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Tuesday, 26 December 2017

REVIEW: The Book of Darkness & Light at Camden People's Theatre

For The Book of Darkness & Light, the auditorium of the Camden People's Theatre is bare and semi-dark. Centre stage, a wooden crate is standing upright and serves as a coffee table for a pewter tankard and three artificial candles. These emanate a pulsing orange glow, strong enough for me to see the violin laying on the floor. On the other side of the crate, there's an empty chair.

First to walk onto the stage is Ben Styles, whose accompaniment at the violin is the undiscussed highlight of this 60-minute ghost stories showcase. Like a lament, his first note echoes from wall to wall, tearing the silence before drowning in darkness. A second longer note floats in the space like a slow cry, sending chills down my spine.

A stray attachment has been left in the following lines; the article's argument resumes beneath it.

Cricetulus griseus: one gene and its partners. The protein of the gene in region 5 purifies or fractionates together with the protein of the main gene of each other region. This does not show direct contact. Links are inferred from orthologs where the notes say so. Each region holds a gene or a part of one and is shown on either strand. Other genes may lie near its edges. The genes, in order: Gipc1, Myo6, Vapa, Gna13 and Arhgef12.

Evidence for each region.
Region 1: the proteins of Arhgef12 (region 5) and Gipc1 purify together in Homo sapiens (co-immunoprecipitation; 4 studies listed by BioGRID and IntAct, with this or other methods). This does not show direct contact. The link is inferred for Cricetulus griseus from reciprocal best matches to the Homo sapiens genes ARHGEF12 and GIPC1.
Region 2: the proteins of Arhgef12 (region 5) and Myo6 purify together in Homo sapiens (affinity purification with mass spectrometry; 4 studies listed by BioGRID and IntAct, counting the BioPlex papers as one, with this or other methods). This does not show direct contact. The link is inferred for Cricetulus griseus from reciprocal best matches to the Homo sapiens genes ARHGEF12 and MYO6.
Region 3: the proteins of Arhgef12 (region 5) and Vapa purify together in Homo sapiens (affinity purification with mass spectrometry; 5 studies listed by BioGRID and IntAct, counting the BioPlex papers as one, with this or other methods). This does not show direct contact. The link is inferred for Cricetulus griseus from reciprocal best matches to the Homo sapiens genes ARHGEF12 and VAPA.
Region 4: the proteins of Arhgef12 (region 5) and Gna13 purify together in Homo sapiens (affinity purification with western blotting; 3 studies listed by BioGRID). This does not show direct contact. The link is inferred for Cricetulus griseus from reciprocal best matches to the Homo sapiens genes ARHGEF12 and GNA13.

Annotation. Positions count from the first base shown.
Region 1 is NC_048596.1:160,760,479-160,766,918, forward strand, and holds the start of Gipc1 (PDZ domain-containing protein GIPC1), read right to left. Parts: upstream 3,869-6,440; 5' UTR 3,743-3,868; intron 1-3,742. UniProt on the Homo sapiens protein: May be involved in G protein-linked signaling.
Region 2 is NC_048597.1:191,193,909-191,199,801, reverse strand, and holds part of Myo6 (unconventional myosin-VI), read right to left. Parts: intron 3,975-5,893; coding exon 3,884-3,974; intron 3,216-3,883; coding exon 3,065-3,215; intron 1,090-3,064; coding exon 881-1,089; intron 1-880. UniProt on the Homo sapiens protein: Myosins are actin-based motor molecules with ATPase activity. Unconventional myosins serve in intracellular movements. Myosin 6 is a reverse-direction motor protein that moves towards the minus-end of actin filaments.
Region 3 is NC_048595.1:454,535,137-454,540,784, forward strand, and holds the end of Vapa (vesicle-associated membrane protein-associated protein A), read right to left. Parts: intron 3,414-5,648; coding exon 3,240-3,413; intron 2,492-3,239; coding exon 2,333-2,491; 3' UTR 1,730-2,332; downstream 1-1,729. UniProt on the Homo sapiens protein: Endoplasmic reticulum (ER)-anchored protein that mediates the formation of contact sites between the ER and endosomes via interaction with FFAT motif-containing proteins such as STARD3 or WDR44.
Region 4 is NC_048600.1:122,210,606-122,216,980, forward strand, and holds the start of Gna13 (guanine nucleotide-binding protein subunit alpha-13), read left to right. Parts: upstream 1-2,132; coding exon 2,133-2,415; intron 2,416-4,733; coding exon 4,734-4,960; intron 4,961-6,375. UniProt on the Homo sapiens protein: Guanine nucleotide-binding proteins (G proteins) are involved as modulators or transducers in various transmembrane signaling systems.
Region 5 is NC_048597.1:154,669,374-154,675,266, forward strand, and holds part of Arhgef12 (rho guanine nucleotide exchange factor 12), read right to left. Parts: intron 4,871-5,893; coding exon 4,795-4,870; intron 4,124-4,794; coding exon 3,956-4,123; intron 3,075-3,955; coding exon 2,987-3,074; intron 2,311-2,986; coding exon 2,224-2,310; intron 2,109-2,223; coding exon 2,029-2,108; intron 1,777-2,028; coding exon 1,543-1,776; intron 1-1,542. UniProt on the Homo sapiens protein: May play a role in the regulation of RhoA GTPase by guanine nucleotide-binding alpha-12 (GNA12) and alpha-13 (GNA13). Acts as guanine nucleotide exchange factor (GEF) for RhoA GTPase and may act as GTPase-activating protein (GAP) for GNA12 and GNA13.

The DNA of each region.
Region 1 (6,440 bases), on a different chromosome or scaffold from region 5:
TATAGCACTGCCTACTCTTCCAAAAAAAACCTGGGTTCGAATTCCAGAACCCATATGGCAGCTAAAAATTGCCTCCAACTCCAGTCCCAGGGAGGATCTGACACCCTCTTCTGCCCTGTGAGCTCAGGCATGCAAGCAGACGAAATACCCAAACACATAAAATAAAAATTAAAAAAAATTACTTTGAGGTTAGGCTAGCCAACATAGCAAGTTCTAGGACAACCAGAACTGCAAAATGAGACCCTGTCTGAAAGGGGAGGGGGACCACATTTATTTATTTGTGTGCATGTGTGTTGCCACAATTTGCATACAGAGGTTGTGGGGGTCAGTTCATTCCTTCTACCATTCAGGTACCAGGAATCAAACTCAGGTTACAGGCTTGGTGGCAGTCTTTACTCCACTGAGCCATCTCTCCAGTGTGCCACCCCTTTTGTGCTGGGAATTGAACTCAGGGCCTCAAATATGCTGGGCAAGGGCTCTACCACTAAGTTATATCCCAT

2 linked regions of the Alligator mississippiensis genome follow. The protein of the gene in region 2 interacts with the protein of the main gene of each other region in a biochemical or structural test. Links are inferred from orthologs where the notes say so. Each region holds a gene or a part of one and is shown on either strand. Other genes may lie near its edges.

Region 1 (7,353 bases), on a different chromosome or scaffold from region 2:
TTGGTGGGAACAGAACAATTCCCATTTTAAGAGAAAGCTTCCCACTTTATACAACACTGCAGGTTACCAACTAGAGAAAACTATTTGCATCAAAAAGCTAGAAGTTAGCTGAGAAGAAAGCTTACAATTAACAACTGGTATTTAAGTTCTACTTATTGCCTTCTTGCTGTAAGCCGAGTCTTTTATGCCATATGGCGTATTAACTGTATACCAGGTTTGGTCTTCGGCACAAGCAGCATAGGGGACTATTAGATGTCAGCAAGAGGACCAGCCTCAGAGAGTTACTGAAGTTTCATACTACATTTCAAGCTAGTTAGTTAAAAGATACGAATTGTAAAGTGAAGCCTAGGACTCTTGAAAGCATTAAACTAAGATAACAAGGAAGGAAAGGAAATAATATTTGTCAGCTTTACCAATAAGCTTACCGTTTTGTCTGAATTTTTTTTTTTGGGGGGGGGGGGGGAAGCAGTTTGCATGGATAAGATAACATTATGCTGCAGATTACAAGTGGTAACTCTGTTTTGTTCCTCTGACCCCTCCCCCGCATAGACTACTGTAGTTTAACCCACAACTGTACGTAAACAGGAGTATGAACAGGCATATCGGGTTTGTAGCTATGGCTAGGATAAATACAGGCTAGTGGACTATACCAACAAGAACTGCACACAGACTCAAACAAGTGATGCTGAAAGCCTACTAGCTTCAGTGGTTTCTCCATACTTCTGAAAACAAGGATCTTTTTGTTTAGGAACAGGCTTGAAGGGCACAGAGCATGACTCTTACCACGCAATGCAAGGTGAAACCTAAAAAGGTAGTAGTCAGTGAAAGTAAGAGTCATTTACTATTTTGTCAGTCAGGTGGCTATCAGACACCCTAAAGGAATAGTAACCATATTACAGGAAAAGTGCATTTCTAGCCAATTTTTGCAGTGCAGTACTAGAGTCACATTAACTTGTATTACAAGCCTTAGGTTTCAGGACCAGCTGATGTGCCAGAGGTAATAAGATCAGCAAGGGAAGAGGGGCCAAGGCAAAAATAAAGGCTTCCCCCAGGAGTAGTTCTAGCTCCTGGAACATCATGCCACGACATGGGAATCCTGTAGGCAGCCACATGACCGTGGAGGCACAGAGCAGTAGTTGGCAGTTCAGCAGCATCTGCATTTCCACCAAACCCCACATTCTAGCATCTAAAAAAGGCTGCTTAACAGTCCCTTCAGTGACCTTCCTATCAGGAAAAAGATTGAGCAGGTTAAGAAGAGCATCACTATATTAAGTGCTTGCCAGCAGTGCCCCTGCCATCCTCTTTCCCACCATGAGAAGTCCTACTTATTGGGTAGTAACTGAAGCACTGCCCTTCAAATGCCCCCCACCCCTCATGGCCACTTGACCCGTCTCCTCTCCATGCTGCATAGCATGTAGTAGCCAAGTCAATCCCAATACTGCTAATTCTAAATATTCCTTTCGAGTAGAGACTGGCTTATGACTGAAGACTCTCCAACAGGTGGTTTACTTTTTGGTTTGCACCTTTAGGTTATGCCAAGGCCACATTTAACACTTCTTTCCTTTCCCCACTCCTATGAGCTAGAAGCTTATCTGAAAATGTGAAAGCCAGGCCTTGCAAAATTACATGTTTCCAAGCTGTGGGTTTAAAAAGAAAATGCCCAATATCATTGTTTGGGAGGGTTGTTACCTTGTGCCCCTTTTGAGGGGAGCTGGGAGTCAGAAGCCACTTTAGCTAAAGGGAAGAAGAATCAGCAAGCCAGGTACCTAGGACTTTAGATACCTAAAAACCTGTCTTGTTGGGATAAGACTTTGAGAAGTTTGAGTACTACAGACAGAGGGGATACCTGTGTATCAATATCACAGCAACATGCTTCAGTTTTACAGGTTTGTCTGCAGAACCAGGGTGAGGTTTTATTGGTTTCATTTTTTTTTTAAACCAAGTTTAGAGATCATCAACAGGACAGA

When the door opens again, another man slowly walks in, holding a lantern high up and inspecting, one by one, the spectators sat on the front row. He's wearing a black suit, with a white shirt and a black tie, his overcoat is also black, but his scarf is red, and his shoes are brown. For a second, I get distracted by this detail and I start wondering about the odd choice.
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